Music Reviews / New Age - Fusion

Prem Joshua: Water Down The Ganges

A Trip Down Your Inner Ganges

Planning a holiday at some calm, remote place, far from daily pressures and tensions?  Put off that trip and instead allow the ethereal music and meditative chants of Prem Joshua’s “Water Down the Ganges” to fill your ears and tranquilise your senses.

Prem Joshua (PJ)… The artist’s name itself arouses curiosity and suggests an unusual intermingling of cultures, with Prem appearing to be Indian and Joshua sounding Western.  A multi-instrumentalist and composer, PJ excels in the art of playing instruments such as the soprano sax, bansuri (Indian flute), sitar and the tanpura.  His music blends melodies and rhythms traversing the boundaries of the East and the West.  Thus, Indian instruments, traditional music and chants combine with creative western compositions to produce highly energetic and meditative pieces.  Welcome to the world of New Age fusion music!

“Water Down the Ganges” is Joshua’s album with Manish Vyas, another master multi-instrumentalist and composer.  Joshua and Vyas, musical partners for 15 years, have performed in concerts all over the world and share a similar musical vision that is rooted in the traditions of both East and West.

CD CoverThe first piece exhibits much Sufi and Persian influence and is aptly titled Habibi, meaning “beloved.” Sawari is a continuation of Habibi with some captivating drumming.  Here Joshua excels with the soprano sax, while Vyas proves his prowess with percussion instruments.

The title track Water Down the Ganges is, without doubt, one of the best pieces in the album. The subtle sitar, accompanied by deep meditative humming, has the potential to relax even the most stressed minds.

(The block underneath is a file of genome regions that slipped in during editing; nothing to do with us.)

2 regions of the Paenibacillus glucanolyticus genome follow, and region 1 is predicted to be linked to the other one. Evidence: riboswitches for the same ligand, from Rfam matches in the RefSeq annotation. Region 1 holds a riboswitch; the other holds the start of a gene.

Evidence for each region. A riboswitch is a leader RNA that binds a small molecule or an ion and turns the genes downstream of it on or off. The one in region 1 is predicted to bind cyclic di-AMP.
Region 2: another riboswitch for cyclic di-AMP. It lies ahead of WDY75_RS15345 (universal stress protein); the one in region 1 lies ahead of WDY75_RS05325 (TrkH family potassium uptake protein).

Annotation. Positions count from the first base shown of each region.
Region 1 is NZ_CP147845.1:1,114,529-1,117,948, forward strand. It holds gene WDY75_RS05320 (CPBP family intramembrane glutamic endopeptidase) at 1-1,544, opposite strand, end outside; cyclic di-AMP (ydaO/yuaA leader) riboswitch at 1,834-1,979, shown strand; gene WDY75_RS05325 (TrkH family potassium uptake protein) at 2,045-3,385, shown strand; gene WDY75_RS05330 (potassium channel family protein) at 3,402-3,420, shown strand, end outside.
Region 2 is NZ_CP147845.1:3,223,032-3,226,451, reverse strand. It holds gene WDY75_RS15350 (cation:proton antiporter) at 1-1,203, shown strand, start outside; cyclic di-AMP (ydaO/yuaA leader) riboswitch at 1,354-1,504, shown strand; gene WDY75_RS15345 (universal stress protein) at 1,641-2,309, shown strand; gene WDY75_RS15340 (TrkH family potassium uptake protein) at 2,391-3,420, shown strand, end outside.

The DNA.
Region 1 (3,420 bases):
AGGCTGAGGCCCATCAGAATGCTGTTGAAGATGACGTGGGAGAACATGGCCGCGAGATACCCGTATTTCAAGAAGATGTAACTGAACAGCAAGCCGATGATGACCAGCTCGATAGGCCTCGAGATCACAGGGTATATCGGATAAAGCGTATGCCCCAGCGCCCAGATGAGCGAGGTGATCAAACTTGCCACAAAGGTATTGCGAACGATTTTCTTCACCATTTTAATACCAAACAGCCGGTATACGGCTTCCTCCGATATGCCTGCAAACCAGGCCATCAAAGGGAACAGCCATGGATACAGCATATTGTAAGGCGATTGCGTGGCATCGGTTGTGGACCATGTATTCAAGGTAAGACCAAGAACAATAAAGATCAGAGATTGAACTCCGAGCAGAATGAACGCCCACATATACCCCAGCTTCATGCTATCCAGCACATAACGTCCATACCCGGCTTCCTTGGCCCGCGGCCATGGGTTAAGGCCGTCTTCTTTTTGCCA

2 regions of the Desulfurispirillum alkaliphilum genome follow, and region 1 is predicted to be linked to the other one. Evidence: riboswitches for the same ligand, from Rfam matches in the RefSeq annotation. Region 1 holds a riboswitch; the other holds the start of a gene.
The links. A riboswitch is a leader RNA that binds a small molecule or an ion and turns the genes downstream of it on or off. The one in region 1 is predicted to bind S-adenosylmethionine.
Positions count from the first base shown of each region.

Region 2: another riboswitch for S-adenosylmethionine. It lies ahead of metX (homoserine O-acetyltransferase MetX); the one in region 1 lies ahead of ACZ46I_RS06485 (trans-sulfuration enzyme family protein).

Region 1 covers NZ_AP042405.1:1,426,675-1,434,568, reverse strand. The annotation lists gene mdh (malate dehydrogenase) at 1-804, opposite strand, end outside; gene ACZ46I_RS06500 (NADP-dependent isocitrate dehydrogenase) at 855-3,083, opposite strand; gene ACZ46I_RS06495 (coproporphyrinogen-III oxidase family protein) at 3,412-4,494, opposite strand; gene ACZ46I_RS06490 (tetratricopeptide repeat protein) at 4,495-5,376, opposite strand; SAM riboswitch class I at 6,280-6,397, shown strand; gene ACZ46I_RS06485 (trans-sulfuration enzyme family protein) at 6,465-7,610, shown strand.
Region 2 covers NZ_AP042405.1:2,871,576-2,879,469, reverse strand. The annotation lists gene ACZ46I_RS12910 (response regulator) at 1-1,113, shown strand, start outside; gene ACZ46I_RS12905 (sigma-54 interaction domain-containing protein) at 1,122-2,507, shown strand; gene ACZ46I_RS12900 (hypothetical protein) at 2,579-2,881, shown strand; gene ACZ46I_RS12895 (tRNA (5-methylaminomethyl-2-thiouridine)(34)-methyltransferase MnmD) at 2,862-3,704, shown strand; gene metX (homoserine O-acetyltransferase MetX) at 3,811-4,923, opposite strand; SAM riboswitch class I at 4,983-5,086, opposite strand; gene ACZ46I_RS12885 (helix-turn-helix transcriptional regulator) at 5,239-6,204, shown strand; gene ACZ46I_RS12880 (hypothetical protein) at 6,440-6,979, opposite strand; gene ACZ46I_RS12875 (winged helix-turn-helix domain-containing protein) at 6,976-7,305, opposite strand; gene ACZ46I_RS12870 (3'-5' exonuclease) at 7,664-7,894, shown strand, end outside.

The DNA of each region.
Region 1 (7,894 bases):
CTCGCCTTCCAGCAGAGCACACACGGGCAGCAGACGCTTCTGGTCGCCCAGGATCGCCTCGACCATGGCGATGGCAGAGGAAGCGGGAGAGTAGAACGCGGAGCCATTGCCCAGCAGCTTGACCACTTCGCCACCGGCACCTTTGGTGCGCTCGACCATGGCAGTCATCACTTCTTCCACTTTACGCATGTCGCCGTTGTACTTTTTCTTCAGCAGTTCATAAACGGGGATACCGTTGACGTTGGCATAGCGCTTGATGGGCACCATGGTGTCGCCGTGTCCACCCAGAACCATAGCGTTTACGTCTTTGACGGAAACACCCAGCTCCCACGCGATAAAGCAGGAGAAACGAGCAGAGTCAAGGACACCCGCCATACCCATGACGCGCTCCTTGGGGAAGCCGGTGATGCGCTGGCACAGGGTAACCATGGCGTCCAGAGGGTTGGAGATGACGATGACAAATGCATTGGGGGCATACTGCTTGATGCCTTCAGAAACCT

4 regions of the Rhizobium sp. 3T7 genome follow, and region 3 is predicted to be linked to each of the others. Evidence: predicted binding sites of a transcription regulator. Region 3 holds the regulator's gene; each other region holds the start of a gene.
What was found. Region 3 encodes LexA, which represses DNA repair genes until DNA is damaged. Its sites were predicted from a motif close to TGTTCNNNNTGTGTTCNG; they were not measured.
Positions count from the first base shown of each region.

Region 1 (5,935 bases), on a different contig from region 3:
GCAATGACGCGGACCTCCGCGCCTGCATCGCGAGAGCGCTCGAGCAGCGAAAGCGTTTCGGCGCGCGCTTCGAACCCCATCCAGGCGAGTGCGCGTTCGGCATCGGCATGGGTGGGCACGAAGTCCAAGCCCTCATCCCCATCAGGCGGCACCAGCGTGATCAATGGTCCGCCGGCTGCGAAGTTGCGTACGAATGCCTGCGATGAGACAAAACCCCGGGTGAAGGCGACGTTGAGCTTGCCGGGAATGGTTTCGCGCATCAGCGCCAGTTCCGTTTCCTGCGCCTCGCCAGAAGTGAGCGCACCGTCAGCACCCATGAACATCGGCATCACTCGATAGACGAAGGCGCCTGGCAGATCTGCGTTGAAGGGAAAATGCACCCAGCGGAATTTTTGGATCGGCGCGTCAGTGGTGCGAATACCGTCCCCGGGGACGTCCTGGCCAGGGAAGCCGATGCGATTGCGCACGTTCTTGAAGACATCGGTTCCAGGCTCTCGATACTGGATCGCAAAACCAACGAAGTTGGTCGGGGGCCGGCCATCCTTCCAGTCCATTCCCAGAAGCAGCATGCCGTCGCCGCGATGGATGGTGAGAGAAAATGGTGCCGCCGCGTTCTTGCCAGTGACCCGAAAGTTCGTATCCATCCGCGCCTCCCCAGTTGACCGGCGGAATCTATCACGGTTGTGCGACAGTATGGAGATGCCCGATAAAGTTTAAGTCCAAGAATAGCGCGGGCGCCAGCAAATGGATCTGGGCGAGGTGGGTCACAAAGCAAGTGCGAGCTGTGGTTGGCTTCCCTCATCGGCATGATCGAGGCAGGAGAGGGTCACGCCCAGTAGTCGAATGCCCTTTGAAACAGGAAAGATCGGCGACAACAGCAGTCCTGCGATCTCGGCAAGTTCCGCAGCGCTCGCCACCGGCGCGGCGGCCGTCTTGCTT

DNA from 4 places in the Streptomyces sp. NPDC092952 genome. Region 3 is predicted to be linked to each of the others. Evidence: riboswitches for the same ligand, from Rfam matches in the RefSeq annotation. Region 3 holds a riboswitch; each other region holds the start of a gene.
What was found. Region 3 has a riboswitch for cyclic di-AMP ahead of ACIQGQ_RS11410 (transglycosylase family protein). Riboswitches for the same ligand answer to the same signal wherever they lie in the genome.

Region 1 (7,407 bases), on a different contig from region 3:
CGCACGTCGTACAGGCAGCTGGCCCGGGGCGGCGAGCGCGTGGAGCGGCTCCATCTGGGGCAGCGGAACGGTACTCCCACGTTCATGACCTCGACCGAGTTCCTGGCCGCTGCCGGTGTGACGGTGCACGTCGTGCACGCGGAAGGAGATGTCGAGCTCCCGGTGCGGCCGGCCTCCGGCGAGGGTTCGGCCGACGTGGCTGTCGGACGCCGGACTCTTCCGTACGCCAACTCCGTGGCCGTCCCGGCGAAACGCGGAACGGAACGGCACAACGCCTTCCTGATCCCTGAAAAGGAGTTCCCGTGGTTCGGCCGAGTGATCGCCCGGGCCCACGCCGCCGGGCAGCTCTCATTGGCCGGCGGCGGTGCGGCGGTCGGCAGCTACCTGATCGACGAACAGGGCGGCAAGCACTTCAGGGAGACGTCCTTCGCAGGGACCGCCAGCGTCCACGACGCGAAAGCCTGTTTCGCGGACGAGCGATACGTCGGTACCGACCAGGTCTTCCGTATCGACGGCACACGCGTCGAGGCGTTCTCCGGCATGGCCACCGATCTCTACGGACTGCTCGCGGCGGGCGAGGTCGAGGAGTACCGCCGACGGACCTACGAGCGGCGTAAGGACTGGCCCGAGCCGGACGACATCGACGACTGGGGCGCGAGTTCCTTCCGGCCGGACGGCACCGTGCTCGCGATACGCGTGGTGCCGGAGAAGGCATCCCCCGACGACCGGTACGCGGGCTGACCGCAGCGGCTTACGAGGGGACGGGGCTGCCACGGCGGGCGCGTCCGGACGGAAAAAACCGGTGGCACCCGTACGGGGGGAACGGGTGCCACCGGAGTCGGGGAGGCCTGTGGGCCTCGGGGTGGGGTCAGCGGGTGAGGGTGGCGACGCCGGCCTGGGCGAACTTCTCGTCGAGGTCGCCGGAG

Ferryman’s Tale infuses a sense of joy, of celebration of life, of smiling faces, which the first showers bring after a long, dry spell.

The flip side has four tracks impressively interwoven with each other. The santoor, well balanced with the sitar, stands out in TrustMoon Song invokes vivid visions of nightfall, the music slowly moving at the languid pace of night.

Almost imperceptively, Moon Song gradually progresses into the next piece Ganga Pooja. This track pays homage to the Ganges with a beautiful mantra, one of the main attractions of this album.  With Nisha (night), the album reaches a conclusion amid the sound of crickets and an amazing jugal bandi by Vyas and Joshua.

It’s remarkable to note how the compositions vary in pace and yet maintain an uninterrupted flow. The music advances effortlessly and overrules the senses.  Transitions between pieces are smooth, with the sound of swirling waters in-between tracks contributing to an illusion of a boat ride down the Ganges.

A masterful rendering of the music in this album offers a rare treat to the listener. The music invades your being and speaks to your soul at a different level each time it is heard. Thus, a new and unique experience awaits you each time the music is heard. Music of this caliber is rare indeed.

The compatibility of Joshua and Vyas stems from the fact that both performed many years under the guidance of the famed spiritual guru Osho (Rajneesh), Their styles complement each other comfortably. Listeners can comfortably absorb that compatibility through their pocket. I, for one, just cancelled my personal holiday to opt for a trip down my inner Ganges with this album.

This review was originally published in The New Indian Express (Chennai)

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